Any writer exploring the evolution of the Halloween costume could end up writing a book. From the homemade masks of children in the early twentieth century to the proliferation of sexy get-ups that line the walls at party stores in this, our new millennium, Halloween costumes always express something of the psychology of the wearer, and the times in which they live.
Tracing its origins back centuries to a pre-Christian Celtic festival celebrated in Scotland, Ireland, Wales, Brittany and Cornwall, Samhain — appropriated by the Church and given a sanitized and saintly moniker of “All Hallow’s Eve” — found celebrants both mumming and guising as early as the sixteenth century. These mummers / revelers went house-to-house in costume (or in disguise), reciting verses or songs in exchange for food. But the costumes were simple — rural and animal in nature.
It wasn’t until the nineteenth century that Halloween costume parties became more prevalent. But when the celebrations began to get too out-of-hand for Victorian sensibilities, the raucous parties for adults soon transformed into a more acceptable playful excursion deemed only appropriate for children.
By the early twentieth century, most of the traditions we associate with children going door to door for treats were well in place. Early on, their costumes were handmade: exaggerated papier-mâché faces, harlequins, and all manner of animals — from ravenous wolves to cute fuzzy bunnies. By the nineteen-fifties, mass-produced costumes made of plastic allowed kids to now be Bugs Bunny (not just any rabbit), or eye-patched pirates and red devils as in the picture at right.
Still, adults couldn’t resist the masquerade. Hundreds of photos from the early twentieth century show some disturbing Halloween costumes, like the creepy clown shown to the left.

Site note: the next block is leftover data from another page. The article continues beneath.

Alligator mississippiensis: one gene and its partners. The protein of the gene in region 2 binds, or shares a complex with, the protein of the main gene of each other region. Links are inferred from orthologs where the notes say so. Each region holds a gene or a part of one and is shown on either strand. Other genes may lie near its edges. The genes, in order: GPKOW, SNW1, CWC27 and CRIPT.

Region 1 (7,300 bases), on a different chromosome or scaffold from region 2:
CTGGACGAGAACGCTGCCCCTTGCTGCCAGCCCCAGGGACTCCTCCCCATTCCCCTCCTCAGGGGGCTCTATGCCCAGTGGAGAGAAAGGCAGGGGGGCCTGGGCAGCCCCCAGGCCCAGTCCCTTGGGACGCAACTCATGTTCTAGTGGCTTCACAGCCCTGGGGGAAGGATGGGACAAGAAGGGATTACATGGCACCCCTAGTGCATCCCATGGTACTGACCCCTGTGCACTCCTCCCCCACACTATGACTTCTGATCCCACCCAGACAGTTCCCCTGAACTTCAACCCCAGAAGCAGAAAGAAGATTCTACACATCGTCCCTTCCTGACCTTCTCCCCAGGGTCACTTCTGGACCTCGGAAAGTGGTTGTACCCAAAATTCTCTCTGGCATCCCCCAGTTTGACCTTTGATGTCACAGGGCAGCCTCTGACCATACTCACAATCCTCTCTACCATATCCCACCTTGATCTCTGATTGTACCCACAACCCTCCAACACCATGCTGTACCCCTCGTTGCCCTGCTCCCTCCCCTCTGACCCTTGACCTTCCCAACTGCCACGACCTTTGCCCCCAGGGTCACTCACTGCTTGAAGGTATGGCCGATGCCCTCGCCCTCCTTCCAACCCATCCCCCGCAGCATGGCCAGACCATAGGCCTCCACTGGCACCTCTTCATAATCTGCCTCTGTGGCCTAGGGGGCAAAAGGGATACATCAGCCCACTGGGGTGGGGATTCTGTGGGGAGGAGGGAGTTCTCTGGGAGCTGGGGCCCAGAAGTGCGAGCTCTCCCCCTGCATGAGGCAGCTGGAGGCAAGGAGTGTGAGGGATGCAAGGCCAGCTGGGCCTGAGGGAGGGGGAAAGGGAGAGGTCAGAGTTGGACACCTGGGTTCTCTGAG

Many psychologists have speculated that the reason both children and adults alike love dressing up is that — no surprise — a costume allows us to escape ourselves, and express a side of our personality that we can’t show in polite society. For children, it’s part of the act of imaginative play.
For adults, however, there may be more going on than just wanting to have some fun. Costumes can reveal much about our nature.
It’s an observation best made by Mark Griffiths, a psychologist writing in Psychology Today, when he paraphrases a colleague’s take on the matter; he writes that “psychotherapist Joyce Matter… examined whether fancy dress costumes bring out a person’s alter ego (or as she termed it, an individual’s “shadow side”).” This Jungian shadow doesn’t have to be dark and dangerous as the name implies. As Griffiths puts it: “I have come to believe the shadow side is not necessarily dormant characteristics that are negative—they often contain positive aspects of self which we have not been free to embody. Once we honor and integrate them, they can become powerful strengths.”
Those who feel physically weak might dress as Superman. A devout Christian might entertain being the Devil for an evening. Some cultural theorists refer to such disguises as “costumes against type.” As to the gory and grotesque? Perhaps it’s a way of dealing with one’s own mortality, or being able to scare and be scared without the threat of real physical harm — or even death itself.